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Internet providers hitting customers with new data overage charges


NEW HAVEN, Conn. (WTNH) — Many people are still learning and working from home. There’s no doubt we’re using more data. Now certain providers are capping how much you can use and charging a pretty penny for anything more.

Have you ever heard of a data cap? It’s a limit on the amount of data you can use monthly without being hit with additional charges. 

As of 2021, Comcast customers could see data overage charges on their bills if they exceed the 1.2 terabytes allotted. 

We talked with Professor Emeritus of Entrepreneurship and Strategy in the School of Business at Quinnipiac University David Cadden about the issue.

Cadden tells News 8, “Well first and foremost, it’s going to mean larger bills.” 

Just how much could this affect you?

Cadden says, “Last year [Comcast] had a pledge with the FCC to not have a cap so people home would be able to utilize the internet and streaming services. Now, they’re reneging on that.” 

Because it was a pledge, the FCC won’t be able to go after them for any specific violation. 

Comcast did release a statement on their website breaking down the overage charges. According to the website, customers will receive a total of 1.2 terabytes regardless of how many people are living in the home. Any 50 GB over will result in a $10 charge.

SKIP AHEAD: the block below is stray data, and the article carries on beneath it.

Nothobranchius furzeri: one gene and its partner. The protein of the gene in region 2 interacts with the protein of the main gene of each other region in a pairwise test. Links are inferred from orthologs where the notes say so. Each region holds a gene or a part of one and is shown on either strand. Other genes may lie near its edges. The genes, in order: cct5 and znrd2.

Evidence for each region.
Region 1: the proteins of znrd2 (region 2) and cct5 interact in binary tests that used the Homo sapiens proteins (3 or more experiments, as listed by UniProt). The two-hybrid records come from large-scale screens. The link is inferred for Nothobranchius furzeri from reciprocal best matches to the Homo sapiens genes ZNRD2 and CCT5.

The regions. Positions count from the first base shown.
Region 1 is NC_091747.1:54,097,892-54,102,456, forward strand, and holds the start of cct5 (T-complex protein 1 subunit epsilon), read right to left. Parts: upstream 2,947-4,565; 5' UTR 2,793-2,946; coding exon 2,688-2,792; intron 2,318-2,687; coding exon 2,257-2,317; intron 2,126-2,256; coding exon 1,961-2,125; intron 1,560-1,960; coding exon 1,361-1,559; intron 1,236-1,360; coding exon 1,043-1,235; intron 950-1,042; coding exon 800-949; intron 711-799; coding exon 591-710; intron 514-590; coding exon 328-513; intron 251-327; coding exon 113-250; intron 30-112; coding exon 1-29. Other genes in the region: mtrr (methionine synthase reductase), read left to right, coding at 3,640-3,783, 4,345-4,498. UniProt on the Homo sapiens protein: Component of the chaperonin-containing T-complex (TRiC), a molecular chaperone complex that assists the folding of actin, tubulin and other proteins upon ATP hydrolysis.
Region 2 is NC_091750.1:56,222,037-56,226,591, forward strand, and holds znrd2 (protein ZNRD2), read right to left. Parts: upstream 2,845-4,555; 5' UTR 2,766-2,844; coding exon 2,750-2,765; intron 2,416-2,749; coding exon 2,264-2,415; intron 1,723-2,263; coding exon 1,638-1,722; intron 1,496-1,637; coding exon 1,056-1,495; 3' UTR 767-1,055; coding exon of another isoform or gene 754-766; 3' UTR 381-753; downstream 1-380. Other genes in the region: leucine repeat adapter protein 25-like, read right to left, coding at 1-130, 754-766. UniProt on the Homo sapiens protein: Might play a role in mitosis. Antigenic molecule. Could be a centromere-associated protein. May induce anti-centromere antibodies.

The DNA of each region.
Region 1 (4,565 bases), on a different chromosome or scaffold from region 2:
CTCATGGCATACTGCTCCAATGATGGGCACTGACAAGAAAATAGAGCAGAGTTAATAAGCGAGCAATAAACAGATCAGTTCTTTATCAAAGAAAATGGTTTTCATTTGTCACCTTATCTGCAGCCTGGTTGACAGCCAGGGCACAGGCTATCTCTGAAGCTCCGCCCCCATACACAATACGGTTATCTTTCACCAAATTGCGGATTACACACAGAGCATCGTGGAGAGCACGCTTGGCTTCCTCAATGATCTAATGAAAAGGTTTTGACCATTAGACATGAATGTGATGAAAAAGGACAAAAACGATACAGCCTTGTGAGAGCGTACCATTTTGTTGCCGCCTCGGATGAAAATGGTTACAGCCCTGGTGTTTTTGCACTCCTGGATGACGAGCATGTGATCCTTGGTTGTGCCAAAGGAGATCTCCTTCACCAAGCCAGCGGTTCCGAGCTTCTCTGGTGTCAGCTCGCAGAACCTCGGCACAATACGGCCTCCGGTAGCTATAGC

1.2 terabytes is a massive amount of data that enables consumers to video conference for 3,500 hours, watch 1,200 hours of distance learning videos, stream 500 hours of high-definition video content a month, or play more than 34,000 hours of online games.

Our data plan is structured in a way that the very small percentage of our customers who use more than 1.2 terabytes of monthly data and generate the greatest demand for network development and capacity pay more for their increased usage. For those superusers, we have unlimited data options available.

To put it in perspective, most Zoom calls are about 1.5 GB so if your household has multiple students remote learning and multiple people working from home, all that data usage will add up quickly. 

Cadden tells News 8, “Your cable bill is your largest utility bill, whereas if you had large electric or water bill you could try to conserve. There’s not much you can do to conserve on your cable bill.” 

His advice, “My advice would be contact congress people, state representatives to get regulation on the price for cable services.” 

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